Bob Pickard is one of the best-known executives in the international public relations industry. He has more than two decades of experience focused on providing communication counsel for senior business leaders.
A veteran crisis communication practitioner, Pickard has media trained several hundred leaders in America and Asia plus provided senior counsel on a wide range of communication issues for clients including AstraZeneca, British Airways, De Beers, EMC, GlaxoSmithKline, Goldman Sachs, Huawei, ING, Johnson & Johnson, Kia Motors, Merck, Microsoft, Nissan, Nomura and Pfizer.
Pickard first came to Asia after a successful 12-year career in North American public relations.
In 2010 Pickard joined Burson-Marsteller as its Asia-Pacific CEO where he led and expanded a 38 office network of owned and affiliate operations across 16 Asia-Pacific markets with more than 1,000 employees.
Pickard fostered the creation of the global firm’s Asia-based energy practice and was the catalyst for the development of its portfolio of Asia-based international clients. He opened new operations in Shenzhen, China; Kuala Lumpur, Malaysia; and put together a joint venture in Ho Chi Minh City, Vietnam. He was recently named ‘PR Agency Head of The Year’ at the Asia-Pacific PR awards in 2012 and he served on the Advisory Board of Ad:Tech Singapore 2012. You can read his full bio here.
Wordsmith Consulting talked to Bob about his interest and experience in Pakistan as a global PR practitioner and asked him about ways to improve and build the PR industry in Pakistan. He shares his take on Pakistan as a potentially viable market and the use for social media to build on existing opportunities for communication.
From an international perspective, what are the PR challenges for Pakistan today?
Pakistan has been depicted in the global media as a failed state with an unstable government, as a country riddled with corruption and suffering from constant societal strife. Having been tarred with that broad brush, overcoming such a pervasively negative national brand is by far the #1 public relations challenge for the country.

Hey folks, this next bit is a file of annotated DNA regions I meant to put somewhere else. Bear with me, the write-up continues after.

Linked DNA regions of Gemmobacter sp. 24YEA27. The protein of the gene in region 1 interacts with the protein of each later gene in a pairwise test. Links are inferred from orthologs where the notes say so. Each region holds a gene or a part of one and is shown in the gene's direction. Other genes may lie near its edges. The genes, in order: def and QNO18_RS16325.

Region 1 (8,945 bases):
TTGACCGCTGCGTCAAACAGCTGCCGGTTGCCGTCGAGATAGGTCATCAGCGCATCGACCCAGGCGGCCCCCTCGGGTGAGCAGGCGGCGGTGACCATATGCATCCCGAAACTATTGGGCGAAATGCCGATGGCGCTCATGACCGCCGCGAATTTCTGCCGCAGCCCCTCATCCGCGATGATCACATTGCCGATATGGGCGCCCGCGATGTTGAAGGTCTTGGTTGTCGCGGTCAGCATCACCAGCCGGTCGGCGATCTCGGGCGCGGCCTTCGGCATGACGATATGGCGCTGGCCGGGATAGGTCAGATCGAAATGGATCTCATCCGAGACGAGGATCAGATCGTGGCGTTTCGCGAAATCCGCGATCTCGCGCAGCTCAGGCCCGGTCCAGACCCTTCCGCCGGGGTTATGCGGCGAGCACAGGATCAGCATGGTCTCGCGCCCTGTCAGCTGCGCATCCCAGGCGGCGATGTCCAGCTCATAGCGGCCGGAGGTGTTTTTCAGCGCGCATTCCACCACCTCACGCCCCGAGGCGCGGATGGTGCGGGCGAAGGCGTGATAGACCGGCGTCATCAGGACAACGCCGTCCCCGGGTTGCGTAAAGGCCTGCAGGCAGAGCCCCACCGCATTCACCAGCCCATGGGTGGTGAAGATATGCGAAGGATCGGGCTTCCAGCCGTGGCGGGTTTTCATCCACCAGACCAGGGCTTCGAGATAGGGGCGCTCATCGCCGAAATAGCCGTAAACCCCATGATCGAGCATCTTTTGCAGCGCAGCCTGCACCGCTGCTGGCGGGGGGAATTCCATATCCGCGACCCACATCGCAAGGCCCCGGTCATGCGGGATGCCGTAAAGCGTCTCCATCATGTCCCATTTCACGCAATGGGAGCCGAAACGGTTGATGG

What role do PR agencies play in improving, helping to improve tarnished reputations of countries like Pakistan?
Especially if ignorance has resulted in an inaccurately negative image, public relations firms can be information-sharing agents of illumination. PR has always been about building public relationships using social networking and so today’s digital communication methods provide the opportunity to create communities of shared interest around a country brand, inspired by stories and informed by content to adopt new beliefs which – over time – will change behaviours (such as investment, tourism, etc.).
Who are the important players in managing PR for countries – in this case Pakistan, on a global level?
In the past, conventional large international marketing services networks dominated these sort of assignments, but I think social media has shaken up the situation and so now we see many more specialized practitioners and alliances providing this kind of offer. Management consultancies are now jumping into PR advisory services with great gusto as well as many global law firms and they are known to take on national communication assignments.
How can Pakistan hope to build a positive image despite the many negatives attached to the state?
Well, it is not going to be easy, but over time, capitalising on the ‘cognitive dissonance’ between the reality and the perception of Pakistan should create some opportunities for change. Where things are more positive than the ‘conventional wisdom’ would have us believe, or in areas where improvement and progress are visibly evident, there will be communication opportunities. Rather than pretending that there are no problems, Pakistan’s challenges can be acknowledged honestly and transparently – and being candid will make the more positive claims much more credible.
What role can local traditional media play in improving Pakistan’s image globally?
Pakistan’s local media can be more of an ‘on-ramp’ for globally projected news and feature story content produced right from the source and fed directly to an overseas target audience. Major international media outlets by their very nature are edited to cover only the biggest stories from any country, and in Pakistan’s case the lead stories are often the worst ones for the national image.